How to Create an Advisory Board for Your Business

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If you look at any major public company in the world, you'll notice one common thread. They ALL have a board of directors or an advisory board. Most have one board of directors and multiple advisory boards.

The majority of companies start with a single person or a few individuals, the founders. These are the people who came up with the idea and started running with it. Some businesses will never grow past a single-person operation, while others move on and start hiring employees and growing.

Rarely do companies grow very large without outside help. Eventually, most owners realize the wisdom and return on investment potential in seeking outside guidance, and hire an advisory board or a board of directors.

Board of Directors or Advisory Board?

It may be helpful when considering hiring board members to understand the difference between an advisory board and a board of directors.

What is an Advisory Board?

An advisory board is a body that provides non-binding strategic advice to the management of a corporation, organization, or foundation. The informal nature of an advisory board gives greater flexibility in structure and management compared to the board of directors.

Advisory Board
Advisory Boards are Less Formal & More Flexible

Unlike the board of directors, the advisory board does NOT have authority to vote on corporate matters or bear legal fiduciary responsibilities. Many new or small businesses choose to have advisory boards in order to benefit from the knowledge of others, without the expense or formality of the board of directors.

What is a Board of Directors?

A board of directors (B of D) is a group of individuals elected to represent shareholders. A board’s mandate is to establish policies for corporate management and oversight, making decisions on major company issues. Every public company must have a board of directors. Some private and nonprofit organizations also have a board of directors, especially if they have accepted outside funding.

Which One Should You Choose?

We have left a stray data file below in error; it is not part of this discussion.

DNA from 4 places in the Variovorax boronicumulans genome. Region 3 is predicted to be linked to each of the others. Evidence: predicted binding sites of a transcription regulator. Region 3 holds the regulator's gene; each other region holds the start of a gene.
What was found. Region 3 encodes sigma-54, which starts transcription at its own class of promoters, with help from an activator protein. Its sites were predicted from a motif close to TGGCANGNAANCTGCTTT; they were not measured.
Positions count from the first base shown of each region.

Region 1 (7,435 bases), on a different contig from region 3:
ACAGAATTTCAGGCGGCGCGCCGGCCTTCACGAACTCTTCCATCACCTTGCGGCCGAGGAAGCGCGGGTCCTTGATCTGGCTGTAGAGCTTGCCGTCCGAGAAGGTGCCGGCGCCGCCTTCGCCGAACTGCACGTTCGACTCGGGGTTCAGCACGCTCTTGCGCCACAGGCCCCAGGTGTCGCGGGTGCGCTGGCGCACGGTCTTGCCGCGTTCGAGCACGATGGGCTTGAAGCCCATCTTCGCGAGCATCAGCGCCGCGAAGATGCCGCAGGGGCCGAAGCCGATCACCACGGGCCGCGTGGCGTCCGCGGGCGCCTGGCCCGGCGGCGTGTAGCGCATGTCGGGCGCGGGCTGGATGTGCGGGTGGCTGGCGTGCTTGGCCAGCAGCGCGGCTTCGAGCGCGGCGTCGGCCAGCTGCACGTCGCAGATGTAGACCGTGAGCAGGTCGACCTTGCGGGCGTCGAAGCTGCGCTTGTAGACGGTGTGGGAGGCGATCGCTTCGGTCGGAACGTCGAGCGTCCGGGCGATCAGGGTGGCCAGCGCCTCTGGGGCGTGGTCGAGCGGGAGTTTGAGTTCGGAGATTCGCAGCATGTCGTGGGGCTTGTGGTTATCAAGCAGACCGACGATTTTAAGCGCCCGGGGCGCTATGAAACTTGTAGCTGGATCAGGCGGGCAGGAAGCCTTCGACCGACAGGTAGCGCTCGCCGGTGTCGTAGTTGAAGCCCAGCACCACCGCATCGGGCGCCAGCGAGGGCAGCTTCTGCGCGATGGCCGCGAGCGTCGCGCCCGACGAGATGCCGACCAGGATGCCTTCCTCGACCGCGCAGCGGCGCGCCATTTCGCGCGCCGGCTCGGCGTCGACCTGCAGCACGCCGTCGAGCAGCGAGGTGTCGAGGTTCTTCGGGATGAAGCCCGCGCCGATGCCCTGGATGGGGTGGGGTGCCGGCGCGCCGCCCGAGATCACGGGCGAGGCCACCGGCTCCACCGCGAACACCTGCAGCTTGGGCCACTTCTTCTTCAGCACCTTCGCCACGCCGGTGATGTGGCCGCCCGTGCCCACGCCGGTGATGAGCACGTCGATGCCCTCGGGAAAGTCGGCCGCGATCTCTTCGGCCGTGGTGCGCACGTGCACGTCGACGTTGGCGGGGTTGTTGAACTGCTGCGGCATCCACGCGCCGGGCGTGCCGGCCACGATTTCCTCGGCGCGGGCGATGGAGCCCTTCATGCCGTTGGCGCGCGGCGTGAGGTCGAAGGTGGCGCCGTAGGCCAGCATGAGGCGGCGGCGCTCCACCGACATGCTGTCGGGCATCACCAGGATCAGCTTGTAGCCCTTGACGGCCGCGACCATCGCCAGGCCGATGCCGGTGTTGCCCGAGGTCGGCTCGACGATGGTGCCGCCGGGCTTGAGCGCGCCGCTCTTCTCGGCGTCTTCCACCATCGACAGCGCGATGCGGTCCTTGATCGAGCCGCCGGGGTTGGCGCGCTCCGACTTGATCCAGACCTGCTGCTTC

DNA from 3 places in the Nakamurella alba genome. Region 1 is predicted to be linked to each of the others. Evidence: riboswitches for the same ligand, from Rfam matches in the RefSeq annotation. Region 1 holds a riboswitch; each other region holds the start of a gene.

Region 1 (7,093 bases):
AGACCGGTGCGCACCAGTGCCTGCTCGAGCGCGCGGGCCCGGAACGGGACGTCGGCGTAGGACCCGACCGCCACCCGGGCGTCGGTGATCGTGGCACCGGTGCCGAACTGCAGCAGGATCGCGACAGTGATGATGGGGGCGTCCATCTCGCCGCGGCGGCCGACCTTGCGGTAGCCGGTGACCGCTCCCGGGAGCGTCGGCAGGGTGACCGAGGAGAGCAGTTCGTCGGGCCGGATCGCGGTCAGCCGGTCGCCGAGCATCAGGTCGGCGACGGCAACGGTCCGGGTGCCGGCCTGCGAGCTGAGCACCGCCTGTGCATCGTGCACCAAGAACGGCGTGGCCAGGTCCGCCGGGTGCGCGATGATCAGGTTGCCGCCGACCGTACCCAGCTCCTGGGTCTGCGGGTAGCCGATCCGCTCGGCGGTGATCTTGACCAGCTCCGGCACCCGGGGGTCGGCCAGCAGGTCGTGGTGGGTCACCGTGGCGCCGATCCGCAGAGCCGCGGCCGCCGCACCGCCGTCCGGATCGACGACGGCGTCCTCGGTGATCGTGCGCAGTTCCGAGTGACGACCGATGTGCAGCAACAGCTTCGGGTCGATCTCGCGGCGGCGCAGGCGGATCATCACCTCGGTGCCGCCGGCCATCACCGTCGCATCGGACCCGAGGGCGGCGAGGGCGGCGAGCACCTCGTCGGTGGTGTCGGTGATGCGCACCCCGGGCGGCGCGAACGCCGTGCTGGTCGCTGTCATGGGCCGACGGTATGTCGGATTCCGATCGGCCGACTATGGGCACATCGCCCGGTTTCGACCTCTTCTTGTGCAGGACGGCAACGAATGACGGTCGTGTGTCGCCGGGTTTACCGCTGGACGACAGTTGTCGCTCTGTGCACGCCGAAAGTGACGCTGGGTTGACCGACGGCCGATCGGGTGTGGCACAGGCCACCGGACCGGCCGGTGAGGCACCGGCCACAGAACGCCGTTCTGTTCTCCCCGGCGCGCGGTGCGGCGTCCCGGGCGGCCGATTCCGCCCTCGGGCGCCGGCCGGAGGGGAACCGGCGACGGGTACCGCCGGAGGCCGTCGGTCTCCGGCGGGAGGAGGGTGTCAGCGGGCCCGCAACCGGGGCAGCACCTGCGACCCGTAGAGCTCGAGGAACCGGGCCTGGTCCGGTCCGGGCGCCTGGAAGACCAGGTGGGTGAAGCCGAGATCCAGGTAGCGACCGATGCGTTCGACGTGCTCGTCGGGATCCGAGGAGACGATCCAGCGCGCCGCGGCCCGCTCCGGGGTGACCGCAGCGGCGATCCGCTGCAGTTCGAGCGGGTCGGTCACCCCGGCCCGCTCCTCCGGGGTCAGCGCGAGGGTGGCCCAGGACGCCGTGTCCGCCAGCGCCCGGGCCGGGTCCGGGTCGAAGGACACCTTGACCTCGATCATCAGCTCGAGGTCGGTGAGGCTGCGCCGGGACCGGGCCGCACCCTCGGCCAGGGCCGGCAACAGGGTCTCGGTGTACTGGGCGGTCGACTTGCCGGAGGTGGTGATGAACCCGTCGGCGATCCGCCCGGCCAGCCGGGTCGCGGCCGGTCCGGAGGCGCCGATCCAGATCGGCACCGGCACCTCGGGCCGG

If you have several major shareholders, you may not have a choice, you may be forced to create a Board of Directors because they will want to protect and grow their investment. Keep in mind though that a board of directors has the ability to make binding decisions on behalf of all of the shareholders, often including the ability to replace the CEO.

If you are the sole owner and CEO, it probably makes more sense to hire an advisory board. Advisory boards do not have any legal rights to make final decisions or fiduciary requirements, it is solely for advisement purposes. As the CEO, final decisions still rest in your hands.

Making the Choice - Advisory Board or Board of Directors
Use an Advisory Board Unless You Have Other Major Shareholders

How to Select Advisory Board Members

1. Identify the Goal

Identify the goal of the board before selecting members. What do you want help with from your board? Most of the time, advisory boards are there to help you grow your business, but if you are in a heavily regulated industry, you may also want to have an attorney on hand to help you with policy decisions.

Write it down and be prepared to share your goal with potential board members. This can also help with clarifying who you should add to the list of potential members.

2. Identify the Meeting Frequency

How often will you meet? Weekly, monthly, or quarterly? I recommend meeting weekly in the beginning as the board gets established and then back off to monthly or quarterly meetings. The majority of new ideas are likely to come during that first handful of meetings, which leads us to the next point.

3. Identify the Term

You should routinely cycle out members on your advisory council to keep getting new ideas and keep the accountability and energy high. How long will a term be? Two to four years is typical from what I've seen.

It's best to keep a mix of experienced and inexperienced members, so you may want to do something like set a maximum three year term limit, hire two members the first year, two the second, and two more the third. Then as the terms begin expiring, bring in two new people each year.

4. Compensation